Adventures in Nursing Blog
By Rich Smith, 07-05-2017
A few months back I attended my first baseball game at Fenway Park in Boston. My younger brother turned 40, and we decided the best way to celebrate was to watch our beloved Cubs play in the second greatest ballpark in the majors. With that and other sight-seeing, we decided to tour the Boston Beer Company, makers of Samuel Adams Boston Lager. Little did I know this trip would send me down a path of learning that I didn't expect.
Jim Koch, the founder of the Boston Beer Company was a just a regular guy that wanted just one thing. To drink one great beer every day for the rest of his life. He was tired of the commercialized corporate nonsense that the beer industry had become. So in the early 1980s, he set out to take on the big boys. A lot of people told him he was crazy. He later admitted that he probably was, just a little bit. But he knew there was something better out there. Turns out that better beer was a family recipe from the Nineteenth Century. And only through passion and perseverance did he create would came to be known as Samuel Adams Boston Lager. An award winning beer that pioneered the modern craft beer industry in America.
Now let's be honest. The Boston Beer Company is a billion dollar publicly traded giant. I'm not saying Atlas is the same as the Boston Beer Company. But in many ways our history and philosophy run parallel. To this day, both companies share a passion for the end consumer. Boston Beer Company didn't hire their first marketing person until 10 years after their inception. Atlas just shifted its focus to full on marketing 5 years after our inception. Boston Beer company relied solely on the feedback of their customers, the ones drinking their beer, for innovation and progress. Atlas has built a company where typical business decisions are shunned based on our traveling nurses in the field and the feedback they provide. Boston Beer Company has a mantra. "The main thing is to keep the main thing the main thing." Their main thing is brewing and selling a quality beer. Our main thing is to give our traveling nurses the best possible experience while on contract. Everything else is noise, and doesn't matter in the long run. We both target the end user. And both are singular in purpose.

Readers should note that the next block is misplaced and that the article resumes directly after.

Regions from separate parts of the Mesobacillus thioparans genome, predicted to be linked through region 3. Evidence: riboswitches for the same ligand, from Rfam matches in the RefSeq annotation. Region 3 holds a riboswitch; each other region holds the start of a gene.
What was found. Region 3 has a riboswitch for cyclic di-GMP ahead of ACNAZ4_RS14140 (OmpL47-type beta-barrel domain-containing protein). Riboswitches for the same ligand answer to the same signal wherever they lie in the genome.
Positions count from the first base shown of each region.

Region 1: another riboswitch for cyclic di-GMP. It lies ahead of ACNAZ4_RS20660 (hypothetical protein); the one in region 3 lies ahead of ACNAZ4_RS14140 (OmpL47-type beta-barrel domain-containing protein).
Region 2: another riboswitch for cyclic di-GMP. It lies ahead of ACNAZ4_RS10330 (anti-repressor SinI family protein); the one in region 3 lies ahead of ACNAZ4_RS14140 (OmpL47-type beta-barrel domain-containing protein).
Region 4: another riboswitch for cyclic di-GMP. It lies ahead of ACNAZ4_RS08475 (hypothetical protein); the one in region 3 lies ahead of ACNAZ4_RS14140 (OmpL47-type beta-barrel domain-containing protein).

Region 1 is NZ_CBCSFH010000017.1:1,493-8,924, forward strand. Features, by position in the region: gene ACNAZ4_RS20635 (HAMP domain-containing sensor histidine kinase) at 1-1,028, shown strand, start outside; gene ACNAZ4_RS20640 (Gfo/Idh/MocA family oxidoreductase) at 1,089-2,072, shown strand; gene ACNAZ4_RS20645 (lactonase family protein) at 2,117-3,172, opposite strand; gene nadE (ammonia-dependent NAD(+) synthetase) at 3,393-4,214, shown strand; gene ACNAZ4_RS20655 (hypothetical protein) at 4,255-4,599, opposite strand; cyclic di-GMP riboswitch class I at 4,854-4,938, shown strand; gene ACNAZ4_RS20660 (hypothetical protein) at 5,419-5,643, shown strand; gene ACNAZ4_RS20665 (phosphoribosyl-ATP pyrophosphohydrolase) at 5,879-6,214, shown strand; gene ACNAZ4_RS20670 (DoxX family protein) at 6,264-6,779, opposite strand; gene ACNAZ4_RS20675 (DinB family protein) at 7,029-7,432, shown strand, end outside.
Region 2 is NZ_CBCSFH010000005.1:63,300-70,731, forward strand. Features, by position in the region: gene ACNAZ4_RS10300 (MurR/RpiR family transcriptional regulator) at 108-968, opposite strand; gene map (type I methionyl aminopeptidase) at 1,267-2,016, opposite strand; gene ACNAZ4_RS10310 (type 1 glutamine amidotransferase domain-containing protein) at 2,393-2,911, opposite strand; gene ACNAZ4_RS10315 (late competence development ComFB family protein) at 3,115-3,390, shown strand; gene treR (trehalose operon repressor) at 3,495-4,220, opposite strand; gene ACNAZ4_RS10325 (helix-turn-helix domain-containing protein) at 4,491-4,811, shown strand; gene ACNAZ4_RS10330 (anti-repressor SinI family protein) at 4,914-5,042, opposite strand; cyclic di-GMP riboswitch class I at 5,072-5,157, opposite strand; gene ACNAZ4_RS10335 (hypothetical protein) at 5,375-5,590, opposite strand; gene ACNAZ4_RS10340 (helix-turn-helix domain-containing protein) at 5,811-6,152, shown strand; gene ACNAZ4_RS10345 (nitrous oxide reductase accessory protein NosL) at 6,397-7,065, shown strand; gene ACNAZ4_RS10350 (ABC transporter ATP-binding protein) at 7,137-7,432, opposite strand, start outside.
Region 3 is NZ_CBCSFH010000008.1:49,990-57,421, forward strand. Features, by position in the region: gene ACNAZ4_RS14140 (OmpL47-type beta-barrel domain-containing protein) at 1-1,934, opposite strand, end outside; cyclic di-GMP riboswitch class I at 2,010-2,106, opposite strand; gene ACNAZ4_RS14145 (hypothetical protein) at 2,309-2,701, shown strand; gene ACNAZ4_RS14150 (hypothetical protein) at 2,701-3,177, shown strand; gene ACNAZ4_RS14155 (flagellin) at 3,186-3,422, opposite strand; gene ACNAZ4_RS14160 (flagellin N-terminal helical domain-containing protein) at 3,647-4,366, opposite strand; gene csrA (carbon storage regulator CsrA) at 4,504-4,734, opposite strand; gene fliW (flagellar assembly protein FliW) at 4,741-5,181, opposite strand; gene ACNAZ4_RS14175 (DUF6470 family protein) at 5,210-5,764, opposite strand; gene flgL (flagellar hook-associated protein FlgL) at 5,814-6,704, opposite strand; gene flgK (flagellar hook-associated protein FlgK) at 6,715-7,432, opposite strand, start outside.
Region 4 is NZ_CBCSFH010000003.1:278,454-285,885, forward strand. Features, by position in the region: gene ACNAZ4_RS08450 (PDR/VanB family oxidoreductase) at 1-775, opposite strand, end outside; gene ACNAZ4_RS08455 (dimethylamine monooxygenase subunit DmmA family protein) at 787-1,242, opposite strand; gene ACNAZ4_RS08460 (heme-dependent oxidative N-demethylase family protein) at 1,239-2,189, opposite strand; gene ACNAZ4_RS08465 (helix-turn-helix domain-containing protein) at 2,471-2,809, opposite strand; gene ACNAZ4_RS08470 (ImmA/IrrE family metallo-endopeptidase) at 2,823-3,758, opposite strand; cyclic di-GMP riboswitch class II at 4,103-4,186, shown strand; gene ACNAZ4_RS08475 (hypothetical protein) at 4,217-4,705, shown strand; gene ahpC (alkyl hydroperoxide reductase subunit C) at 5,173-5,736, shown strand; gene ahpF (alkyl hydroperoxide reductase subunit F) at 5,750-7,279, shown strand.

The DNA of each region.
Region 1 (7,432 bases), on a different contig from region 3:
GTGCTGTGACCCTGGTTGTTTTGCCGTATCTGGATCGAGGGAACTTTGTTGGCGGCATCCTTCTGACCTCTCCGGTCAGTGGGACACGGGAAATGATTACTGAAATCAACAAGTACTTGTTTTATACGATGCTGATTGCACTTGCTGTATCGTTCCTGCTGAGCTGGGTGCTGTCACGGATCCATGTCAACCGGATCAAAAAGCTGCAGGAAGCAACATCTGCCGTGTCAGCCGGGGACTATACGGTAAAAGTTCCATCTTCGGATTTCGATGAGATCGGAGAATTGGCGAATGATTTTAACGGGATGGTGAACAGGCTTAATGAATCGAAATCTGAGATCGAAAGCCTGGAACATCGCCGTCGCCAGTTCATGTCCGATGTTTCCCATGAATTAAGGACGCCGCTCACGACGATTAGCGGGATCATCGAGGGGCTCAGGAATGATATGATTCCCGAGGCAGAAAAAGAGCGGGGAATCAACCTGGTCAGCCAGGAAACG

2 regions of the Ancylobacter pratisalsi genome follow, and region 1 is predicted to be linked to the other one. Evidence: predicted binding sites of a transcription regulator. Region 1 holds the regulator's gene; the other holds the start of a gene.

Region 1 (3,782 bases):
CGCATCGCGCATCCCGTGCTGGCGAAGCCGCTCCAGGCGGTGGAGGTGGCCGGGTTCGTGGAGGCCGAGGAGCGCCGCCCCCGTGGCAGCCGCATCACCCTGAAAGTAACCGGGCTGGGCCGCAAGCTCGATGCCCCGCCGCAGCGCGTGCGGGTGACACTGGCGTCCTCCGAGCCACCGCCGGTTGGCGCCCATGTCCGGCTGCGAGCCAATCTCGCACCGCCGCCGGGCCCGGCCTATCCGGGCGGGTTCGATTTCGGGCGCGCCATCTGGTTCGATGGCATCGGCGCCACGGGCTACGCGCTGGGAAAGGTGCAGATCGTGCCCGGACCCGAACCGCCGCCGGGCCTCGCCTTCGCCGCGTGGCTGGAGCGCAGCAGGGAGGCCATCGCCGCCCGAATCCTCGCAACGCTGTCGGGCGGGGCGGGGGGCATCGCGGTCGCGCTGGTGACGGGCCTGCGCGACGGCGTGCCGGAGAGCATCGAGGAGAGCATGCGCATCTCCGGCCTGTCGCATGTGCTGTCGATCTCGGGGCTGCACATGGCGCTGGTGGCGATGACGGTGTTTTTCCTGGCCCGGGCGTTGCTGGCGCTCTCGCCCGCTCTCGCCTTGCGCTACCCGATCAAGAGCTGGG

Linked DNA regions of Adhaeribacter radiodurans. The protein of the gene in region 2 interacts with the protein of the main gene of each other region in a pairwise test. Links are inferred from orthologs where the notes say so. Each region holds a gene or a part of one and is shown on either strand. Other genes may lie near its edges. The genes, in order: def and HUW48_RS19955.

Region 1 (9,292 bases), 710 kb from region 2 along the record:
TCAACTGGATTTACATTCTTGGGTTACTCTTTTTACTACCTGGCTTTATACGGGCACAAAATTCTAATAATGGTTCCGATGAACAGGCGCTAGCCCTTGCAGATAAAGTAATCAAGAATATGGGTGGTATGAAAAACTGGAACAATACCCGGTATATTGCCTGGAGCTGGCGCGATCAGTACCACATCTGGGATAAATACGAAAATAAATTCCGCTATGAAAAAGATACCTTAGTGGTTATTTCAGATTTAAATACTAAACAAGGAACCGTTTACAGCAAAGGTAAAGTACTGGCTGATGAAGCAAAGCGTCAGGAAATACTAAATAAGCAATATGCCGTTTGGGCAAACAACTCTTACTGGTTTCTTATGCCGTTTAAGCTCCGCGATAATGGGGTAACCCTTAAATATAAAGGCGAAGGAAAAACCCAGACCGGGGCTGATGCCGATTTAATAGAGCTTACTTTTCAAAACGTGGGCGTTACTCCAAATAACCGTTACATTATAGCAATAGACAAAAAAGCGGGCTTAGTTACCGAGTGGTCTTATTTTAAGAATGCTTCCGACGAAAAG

One of their beers that I tried while in Boston was called 26.2. It was a Gose (pronounced Go-za) produced specifically for the Boston Marathon. Now keep in mind I don't run. I get tired walking from my desk to my car. So my need to try this beer had nothing to do with running. But after I left I found myself missing it. It was good on levels I've never tasted. Little did I know this beer would help me understand my work in new and exciting ways. Ways that are hard to put into words, but represent an understanding deeper than just day to day operations.
The Cubs lost 2 of 3 games that weekend. But I fell in love with Boston, the story of Jim Koch and how he created Samuel Adams Boston Lager. I've developed a man crush, and I'm concerned that if I ever met him I'd just giggle like a school girl. His laser focus has really given me a chance to refocus my place at Atlas and drive us into the next 5 years and beyond.